TSB begins investigation into fatal plane crash near Mayo
Wreckage currently being recovered and will be sent south for further investigation
Investigators with the Transportation Safety Board have begun their investigation into a Yukon plane crash that killed two people, but said it will likely be months before they have answers as to its cause.
The plane, a Cessna 208 Caravan operated by Alkan Air, was reported missing Aug. 6 after leaving the Rau airstrip, located on the Rackla gold project. The plane was en route to Mayo, a community of roughly 200 people about 320 kilometres north of Whitehorse.
A flyover located the crashed plane on the side of a mountain near Mayo Lake. The crash claimed the lives of both people on board — pilot Shawn Thomas Kitchen, 24, and passenger Julia Lane, 33.
Jon Lee, the Transportation Safety Board's manager of regional operations for Western Canada, said investigators have been to the site of the crash, arriving by helicopter to take photos and measurements.
"It was difficult," he said, regarding reaching the site, adding investigators had to work their way up a steep slope to the crash. "It presented some challenges. But they were able to get their work done fairly effectively."
The challenge, of course, with any operation in northern Canada, is the lack of weather stations and weather data.- Jon Lee, Transportation Safety Board
The investigators were also able to recover some instruments that track the aircraft's position, such as GPS equipment. Those instruments were damaged in the crash but have been sent to an engineering laboratory in Ottawa in hopes of recovering the information on them, Lee said.
The rest of the aircraft is currently being recovered by an insurance company and will be sent to a southern location — likely Edmonton, Lee said — where investigators can continue their examination.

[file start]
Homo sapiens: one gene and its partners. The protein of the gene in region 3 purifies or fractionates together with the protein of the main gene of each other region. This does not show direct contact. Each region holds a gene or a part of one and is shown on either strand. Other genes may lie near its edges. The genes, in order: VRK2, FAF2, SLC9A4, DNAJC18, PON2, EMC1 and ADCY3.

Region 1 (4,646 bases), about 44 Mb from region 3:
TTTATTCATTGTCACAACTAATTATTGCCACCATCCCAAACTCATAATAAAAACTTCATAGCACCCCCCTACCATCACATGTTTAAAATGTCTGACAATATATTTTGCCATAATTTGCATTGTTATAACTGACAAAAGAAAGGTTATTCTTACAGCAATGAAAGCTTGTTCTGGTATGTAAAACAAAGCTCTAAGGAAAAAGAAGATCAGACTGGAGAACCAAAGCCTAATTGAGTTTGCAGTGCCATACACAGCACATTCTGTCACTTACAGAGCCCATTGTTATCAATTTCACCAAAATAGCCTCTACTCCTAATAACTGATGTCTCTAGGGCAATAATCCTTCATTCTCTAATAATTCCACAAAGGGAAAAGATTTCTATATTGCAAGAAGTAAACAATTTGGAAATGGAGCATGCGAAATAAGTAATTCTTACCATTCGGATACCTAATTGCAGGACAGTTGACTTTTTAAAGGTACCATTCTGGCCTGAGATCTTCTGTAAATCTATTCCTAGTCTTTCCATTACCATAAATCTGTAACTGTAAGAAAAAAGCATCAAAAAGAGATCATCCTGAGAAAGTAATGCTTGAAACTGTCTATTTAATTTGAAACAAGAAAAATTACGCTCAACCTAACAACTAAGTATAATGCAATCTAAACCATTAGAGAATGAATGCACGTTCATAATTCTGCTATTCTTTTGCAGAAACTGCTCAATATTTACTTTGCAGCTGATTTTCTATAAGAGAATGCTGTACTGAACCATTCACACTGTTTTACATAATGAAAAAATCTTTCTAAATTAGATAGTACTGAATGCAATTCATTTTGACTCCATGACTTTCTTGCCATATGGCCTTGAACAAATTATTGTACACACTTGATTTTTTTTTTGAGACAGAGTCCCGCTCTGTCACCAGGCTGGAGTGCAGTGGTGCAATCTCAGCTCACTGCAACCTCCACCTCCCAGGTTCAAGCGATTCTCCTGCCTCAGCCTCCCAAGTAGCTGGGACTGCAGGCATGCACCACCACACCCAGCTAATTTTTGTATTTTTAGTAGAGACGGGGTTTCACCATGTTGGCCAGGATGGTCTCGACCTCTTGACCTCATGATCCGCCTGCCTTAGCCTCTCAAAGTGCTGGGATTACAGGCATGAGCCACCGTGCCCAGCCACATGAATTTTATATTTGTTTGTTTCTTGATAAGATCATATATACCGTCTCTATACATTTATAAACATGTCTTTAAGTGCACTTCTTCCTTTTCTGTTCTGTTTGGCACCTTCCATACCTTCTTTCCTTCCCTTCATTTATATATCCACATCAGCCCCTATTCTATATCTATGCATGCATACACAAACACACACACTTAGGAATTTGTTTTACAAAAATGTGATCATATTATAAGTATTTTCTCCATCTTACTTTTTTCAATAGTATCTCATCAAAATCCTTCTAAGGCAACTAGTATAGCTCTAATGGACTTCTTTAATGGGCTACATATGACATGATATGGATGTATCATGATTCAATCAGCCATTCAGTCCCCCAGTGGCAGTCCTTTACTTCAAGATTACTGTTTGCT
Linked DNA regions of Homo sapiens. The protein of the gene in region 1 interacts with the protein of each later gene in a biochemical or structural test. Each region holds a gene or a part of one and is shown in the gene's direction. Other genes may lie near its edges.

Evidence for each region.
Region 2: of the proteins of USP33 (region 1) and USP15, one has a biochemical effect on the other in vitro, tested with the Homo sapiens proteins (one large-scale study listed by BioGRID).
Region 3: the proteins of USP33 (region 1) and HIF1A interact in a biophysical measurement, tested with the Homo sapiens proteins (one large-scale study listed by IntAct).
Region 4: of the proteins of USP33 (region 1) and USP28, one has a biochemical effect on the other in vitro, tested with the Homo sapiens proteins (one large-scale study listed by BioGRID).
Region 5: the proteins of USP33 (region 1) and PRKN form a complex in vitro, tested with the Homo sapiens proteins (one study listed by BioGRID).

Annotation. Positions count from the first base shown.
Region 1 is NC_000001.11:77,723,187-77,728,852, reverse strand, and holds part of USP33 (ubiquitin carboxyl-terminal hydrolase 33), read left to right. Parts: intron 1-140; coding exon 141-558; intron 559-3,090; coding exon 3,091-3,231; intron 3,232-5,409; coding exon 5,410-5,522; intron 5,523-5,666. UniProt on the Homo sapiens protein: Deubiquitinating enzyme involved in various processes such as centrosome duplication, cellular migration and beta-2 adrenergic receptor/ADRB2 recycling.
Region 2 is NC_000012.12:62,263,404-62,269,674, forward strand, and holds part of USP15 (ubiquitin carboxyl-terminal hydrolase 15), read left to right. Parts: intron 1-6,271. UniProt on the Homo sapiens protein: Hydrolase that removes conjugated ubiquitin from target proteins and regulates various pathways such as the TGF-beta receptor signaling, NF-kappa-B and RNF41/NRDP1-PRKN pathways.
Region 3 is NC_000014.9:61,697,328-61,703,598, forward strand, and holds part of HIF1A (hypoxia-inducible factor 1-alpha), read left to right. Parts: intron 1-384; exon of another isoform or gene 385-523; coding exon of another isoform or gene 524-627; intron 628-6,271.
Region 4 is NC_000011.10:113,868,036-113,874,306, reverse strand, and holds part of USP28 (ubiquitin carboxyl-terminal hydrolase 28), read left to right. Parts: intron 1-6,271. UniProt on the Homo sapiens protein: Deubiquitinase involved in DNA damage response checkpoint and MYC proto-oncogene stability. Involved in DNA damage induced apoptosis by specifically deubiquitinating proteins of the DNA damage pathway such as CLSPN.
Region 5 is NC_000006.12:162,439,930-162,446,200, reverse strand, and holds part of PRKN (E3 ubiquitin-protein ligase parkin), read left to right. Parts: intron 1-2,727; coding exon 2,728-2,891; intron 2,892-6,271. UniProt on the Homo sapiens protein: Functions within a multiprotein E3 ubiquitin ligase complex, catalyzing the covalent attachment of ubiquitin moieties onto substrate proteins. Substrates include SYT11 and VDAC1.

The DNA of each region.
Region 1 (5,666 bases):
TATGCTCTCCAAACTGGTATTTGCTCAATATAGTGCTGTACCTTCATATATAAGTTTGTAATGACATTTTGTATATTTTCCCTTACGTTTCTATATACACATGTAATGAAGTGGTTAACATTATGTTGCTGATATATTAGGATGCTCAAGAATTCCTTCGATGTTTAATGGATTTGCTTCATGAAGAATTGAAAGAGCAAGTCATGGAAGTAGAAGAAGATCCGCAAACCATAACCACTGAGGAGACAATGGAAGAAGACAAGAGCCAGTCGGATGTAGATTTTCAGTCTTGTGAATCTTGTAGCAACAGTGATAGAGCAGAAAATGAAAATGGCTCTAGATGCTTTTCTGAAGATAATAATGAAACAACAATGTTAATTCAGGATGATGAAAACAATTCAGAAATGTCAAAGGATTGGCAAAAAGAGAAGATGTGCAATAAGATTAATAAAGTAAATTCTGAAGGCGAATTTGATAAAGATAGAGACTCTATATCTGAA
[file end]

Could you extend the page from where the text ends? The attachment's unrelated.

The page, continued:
Lee was not able to give any detail about initial takeaways from the investigation, except to say the crash was "not survivable" and that the aircraft was "destroyed."
Answers could take months
The next steps in the investigation, Lee said, are "all about data collection."
"We collect a lot of information about the operation [Alkan Air], we collect as much information as we can about the aircraft," he said. "We get information about the pilot: training, background, experience."
"And then it's basically a process of elimination, where we, upon examining that factual information, want to see if it's non-contributory to the occurrence. Then we eliminate it."
Investigators have already interviewed first responders to the crash, Lee said, and are now looking to collect weather data for the area. However, its location has made that process difficult.
"It's not an instantaneous process ... The challenge, of course, with any operation in northern Canada, is the lack of weather stations and weather data."
It will take time for investigators to begin making a determination. Lee said "it'll be months" before all the data is collected and sifted through.
"Each investigation is different," he said. "[Any] issues that start to emerge, we don't know at this time. So it's hard to nail down a time."
With files from Elyn Jones